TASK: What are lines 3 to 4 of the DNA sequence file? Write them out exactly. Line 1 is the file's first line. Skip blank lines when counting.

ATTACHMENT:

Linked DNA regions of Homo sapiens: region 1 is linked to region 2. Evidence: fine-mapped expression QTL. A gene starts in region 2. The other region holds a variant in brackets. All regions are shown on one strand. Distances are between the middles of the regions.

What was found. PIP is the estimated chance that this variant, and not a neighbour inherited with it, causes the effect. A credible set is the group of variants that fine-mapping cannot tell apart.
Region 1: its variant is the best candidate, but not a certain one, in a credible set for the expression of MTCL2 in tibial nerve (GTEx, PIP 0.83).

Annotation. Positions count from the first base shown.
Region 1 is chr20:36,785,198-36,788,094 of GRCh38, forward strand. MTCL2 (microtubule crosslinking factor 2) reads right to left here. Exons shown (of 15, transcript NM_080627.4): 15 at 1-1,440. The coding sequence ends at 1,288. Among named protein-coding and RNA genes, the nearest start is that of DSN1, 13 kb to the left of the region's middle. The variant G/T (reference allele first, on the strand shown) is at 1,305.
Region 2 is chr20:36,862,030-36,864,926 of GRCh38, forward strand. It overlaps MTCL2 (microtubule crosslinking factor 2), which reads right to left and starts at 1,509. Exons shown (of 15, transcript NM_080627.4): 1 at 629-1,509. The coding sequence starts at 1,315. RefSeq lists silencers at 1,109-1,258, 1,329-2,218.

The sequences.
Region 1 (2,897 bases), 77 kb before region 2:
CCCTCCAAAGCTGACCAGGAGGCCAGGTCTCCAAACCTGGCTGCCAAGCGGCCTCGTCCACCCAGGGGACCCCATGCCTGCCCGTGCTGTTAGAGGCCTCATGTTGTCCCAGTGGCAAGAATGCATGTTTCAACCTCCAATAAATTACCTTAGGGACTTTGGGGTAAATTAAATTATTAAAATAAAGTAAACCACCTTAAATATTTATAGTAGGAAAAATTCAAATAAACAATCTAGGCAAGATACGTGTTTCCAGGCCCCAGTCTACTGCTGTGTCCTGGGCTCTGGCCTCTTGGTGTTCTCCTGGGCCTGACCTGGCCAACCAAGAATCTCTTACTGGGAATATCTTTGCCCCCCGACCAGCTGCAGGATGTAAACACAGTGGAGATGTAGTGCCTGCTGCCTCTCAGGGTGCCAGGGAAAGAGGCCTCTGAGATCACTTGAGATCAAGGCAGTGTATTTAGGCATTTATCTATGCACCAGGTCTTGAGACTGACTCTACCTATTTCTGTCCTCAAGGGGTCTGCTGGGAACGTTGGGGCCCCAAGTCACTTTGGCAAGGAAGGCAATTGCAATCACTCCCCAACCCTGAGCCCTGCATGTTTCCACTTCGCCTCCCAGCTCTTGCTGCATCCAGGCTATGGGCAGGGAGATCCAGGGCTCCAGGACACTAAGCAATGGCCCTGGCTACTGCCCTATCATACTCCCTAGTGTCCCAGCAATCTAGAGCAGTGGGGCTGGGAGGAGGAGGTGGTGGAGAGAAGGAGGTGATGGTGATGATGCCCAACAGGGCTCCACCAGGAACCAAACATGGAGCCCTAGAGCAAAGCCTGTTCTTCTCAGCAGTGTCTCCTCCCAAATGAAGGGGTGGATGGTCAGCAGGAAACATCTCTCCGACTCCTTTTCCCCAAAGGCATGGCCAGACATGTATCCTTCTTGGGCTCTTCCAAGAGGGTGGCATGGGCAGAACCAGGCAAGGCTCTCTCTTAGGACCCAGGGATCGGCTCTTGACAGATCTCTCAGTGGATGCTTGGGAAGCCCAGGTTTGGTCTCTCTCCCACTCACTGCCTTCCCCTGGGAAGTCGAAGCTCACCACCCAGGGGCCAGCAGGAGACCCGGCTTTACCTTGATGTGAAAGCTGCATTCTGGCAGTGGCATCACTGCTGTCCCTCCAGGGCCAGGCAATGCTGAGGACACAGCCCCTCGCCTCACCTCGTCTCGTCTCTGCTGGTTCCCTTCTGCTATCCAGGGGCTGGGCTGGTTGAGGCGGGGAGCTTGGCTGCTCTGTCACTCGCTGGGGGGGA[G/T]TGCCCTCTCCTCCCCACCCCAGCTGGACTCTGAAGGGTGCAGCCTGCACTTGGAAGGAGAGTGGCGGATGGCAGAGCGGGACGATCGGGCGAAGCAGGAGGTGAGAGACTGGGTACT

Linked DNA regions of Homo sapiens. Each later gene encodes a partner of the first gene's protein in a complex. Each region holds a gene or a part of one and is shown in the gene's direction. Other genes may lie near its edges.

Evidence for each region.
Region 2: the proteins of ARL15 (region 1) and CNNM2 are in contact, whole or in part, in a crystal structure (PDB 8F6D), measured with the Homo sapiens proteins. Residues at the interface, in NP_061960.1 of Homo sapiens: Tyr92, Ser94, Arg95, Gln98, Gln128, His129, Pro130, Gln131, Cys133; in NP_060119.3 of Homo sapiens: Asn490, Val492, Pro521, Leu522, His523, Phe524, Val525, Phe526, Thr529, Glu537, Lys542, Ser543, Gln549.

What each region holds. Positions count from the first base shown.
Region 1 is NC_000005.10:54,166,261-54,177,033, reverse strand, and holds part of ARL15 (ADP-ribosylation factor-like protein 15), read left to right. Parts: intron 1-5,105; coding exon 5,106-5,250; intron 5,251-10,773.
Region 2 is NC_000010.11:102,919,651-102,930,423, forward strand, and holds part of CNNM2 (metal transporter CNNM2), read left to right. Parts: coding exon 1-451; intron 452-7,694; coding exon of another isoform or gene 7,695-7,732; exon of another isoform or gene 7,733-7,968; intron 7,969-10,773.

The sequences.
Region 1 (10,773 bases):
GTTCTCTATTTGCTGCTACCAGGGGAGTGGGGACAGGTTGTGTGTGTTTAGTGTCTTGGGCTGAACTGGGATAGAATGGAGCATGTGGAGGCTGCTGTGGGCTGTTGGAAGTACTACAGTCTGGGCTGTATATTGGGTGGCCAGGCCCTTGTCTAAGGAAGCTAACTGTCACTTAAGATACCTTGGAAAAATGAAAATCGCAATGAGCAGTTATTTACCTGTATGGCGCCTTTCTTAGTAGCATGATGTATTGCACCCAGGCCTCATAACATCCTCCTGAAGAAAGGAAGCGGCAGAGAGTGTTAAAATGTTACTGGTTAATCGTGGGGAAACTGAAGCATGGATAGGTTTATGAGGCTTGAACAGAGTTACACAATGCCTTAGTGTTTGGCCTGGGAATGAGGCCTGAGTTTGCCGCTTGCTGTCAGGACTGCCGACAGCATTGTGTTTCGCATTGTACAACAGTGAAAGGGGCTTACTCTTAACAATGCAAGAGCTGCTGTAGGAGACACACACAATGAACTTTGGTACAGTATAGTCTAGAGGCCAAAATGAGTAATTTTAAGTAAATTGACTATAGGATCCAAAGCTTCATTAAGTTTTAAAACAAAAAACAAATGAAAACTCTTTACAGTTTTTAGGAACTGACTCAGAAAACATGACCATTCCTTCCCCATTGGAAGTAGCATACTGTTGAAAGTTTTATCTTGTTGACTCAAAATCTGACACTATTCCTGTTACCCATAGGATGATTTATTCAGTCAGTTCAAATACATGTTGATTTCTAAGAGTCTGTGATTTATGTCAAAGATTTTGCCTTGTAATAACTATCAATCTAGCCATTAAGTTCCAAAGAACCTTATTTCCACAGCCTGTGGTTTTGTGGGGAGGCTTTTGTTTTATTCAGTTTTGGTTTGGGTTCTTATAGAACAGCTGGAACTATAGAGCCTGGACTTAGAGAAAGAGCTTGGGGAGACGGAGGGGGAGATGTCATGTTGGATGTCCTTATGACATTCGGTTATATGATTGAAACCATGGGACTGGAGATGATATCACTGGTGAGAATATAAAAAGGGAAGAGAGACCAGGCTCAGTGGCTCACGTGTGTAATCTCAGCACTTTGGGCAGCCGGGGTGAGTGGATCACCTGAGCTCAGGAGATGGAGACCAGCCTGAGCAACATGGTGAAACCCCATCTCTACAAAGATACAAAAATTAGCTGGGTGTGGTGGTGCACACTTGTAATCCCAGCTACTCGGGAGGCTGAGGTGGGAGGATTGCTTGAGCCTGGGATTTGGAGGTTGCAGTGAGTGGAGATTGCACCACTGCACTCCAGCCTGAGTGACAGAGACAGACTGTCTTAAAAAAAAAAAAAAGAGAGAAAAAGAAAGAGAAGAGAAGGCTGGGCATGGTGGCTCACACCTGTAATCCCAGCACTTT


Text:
Region 1: its variant is the best candidate, but not a certain one, in a credible set for the expression of MTCL2 in tibial nerve (GTEx, PIP 0.83).

Annotation. Positions count from the first base shown.